Stomping out stigma to help those with substance use disorder
RUTLAND, Vt. (WCAX) - We know the pandemic is hitting people suffering from substance abuse disorder extra hard. Many are struggling with their sobriety and others are using alone with no one to call for help if it’s needed.
Overdoses skyrocketed in 2020; 198 people lost their lives in Vermont. The year before, it was 142. That’s almost a 40% increase. Most of those people are dying from opioids.
But the Turning Point Center in Rutland is trying to normalize the conversation about addiction to try to lessen the stigma.
“Life is so much better!” said Ray Phillips of Fair Haven.
Phillips began working with a recovery coach at the Turning Point Center Rutland and was so inspired, he became a recovery coach himself.
Before that, he was in and out of recovery for more than 20 years. He says the positive encouragement from Turning Point is what made the difference for him.
“It’s where it’s at, man. Everyone wants to hear something positive and when you keep getting the stigma of, ‘You’re no good,’ ‘You’re not this and that,’ you start to believe it,” Phillips said.
The Turning Point Center of Rutland is hosting Stomping Out Stigma to raise awareness of the stigma often associated with substance abuse.
Kyle Burditt, the recovery resource coordinator at the Turning Point Center, says substance use is often talked about quietly and not in a positive light, but their mission is to change the discussion.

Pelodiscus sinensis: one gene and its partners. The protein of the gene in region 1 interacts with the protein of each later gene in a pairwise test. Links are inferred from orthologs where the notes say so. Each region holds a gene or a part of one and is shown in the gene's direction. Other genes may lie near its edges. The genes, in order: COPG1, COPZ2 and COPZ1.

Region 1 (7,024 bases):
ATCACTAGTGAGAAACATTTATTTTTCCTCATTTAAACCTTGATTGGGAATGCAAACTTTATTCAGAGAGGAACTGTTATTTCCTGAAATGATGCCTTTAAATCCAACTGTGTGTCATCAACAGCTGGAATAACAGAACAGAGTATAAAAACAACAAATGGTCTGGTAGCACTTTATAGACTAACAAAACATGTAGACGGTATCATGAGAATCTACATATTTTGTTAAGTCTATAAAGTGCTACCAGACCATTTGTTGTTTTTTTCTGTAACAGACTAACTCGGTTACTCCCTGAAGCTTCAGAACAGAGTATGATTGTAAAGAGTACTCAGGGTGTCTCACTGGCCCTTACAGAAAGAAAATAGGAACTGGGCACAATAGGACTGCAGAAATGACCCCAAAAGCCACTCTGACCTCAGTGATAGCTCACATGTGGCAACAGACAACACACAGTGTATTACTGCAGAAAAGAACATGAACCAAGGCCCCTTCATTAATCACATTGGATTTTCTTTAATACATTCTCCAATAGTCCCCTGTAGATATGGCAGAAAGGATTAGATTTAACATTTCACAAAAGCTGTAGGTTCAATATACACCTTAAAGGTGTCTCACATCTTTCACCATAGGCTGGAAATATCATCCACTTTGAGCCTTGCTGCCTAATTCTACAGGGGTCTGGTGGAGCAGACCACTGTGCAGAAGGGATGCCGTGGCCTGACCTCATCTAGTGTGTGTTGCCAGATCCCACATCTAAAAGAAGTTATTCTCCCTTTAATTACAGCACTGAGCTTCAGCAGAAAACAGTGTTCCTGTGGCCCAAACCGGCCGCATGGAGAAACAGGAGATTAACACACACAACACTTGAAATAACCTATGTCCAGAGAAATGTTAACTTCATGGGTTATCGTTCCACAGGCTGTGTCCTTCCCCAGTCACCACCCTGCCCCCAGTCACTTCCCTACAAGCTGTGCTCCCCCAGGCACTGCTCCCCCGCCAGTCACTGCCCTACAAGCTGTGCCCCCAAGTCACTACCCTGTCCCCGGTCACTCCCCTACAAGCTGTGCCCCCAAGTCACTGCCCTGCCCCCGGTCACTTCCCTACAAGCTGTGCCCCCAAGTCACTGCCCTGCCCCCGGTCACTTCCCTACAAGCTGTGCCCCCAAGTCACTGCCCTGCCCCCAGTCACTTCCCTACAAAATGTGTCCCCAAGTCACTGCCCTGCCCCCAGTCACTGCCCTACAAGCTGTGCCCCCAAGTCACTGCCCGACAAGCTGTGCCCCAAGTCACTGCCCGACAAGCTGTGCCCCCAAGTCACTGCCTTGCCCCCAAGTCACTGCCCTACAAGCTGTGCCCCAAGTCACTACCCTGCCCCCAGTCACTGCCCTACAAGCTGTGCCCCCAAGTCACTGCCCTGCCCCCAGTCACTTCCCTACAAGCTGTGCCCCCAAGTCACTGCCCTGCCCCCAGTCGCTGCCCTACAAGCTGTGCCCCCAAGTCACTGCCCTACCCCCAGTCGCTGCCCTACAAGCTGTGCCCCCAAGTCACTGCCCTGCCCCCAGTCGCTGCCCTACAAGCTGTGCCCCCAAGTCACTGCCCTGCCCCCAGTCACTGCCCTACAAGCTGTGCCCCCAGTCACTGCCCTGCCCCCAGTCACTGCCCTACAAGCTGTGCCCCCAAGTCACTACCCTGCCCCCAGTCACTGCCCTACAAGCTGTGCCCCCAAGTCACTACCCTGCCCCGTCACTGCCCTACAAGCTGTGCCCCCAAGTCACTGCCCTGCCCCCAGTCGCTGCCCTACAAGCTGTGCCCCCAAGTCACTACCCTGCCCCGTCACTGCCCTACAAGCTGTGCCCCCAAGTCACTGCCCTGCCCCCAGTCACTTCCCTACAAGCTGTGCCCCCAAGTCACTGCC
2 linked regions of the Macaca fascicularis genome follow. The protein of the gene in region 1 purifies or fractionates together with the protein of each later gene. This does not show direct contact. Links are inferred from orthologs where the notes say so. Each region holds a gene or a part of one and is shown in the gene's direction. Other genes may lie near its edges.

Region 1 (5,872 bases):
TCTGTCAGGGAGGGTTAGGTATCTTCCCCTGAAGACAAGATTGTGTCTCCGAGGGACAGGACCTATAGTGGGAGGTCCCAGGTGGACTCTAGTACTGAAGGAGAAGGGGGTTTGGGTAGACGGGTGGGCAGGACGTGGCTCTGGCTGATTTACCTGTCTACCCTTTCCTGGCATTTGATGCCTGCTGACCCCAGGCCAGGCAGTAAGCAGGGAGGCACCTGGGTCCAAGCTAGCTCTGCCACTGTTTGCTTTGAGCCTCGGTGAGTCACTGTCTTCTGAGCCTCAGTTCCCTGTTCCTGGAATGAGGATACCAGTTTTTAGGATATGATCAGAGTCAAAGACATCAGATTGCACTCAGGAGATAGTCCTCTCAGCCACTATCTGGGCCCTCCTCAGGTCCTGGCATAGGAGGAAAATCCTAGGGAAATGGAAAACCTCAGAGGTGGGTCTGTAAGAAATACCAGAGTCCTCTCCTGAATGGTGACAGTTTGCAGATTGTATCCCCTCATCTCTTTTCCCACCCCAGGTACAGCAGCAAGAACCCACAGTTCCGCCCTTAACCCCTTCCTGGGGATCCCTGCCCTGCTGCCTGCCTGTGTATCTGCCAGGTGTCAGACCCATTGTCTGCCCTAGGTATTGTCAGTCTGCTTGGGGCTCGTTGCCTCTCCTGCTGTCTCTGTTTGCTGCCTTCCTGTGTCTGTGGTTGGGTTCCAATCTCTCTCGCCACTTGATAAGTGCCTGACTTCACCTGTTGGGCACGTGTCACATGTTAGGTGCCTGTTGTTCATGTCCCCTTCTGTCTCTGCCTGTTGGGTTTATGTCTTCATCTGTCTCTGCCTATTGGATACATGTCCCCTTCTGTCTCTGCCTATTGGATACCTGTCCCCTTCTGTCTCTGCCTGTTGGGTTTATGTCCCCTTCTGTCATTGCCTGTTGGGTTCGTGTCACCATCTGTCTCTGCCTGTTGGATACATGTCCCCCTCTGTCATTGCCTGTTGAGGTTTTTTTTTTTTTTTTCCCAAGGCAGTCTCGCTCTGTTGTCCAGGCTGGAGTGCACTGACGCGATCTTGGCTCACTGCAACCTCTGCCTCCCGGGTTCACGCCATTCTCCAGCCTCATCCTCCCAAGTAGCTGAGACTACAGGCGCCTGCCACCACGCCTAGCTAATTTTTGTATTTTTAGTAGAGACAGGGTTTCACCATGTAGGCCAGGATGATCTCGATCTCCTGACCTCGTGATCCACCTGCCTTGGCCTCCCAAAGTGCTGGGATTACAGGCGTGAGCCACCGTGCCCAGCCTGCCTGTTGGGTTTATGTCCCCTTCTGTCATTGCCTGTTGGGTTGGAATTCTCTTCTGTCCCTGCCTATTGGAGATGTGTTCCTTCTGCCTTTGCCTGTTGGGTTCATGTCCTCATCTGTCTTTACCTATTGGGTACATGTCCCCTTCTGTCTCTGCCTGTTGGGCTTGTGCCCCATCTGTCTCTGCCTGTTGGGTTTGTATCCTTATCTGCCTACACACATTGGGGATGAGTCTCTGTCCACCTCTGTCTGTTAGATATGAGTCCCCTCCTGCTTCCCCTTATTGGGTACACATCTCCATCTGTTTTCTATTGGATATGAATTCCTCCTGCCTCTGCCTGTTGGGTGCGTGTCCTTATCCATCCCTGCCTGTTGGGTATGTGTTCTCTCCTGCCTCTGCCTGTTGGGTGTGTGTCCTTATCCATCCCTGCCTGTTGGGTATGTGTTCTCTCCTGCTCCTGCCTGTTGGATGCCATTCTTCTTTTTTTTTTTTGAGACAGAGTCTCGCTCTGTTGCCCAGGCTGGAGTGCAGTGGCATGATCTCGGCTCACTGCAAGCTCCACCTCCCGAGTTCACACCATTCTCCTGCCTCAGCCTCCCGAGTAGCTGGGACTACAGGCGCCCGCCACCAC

“We want to bring that conversation right out into broad daylight and be having it as if it is a normal topic because it really is,” Burditt said.
Executive Director Tracie Hauck says Turning Point works with other recovery partners to eliminate judgment and blame.
“What’s inside just makes them feel like they’re not worth anything, so if they get that feedback from other people in the community, they aren’t going to do anything different. It takes a lot of strength to get through and to get into recovery,” Hauck said.
Across the state, there are more than a dozen recovery centers.
Turning Point Center of Rutland is creating satellite offices across the county and hopes to expand even farther, not just to those in recovery, but their families, too.
“A lot of times, family members feel it’s their fault, that they had something to do with it, that they don’t know how to help and they are ashamed,” Hauck said. “How can anybody get better if they are so afraid to ask for help?”
Phillips has been in recovery for about 19 months now. His advice is to love yourself and remember recovery is not easy, but it is easier than living in active addiction.
“Don’t listen to the stigma of people saying that you’re no good, you’re not worth it,” he said. “Everybody is worth it.”
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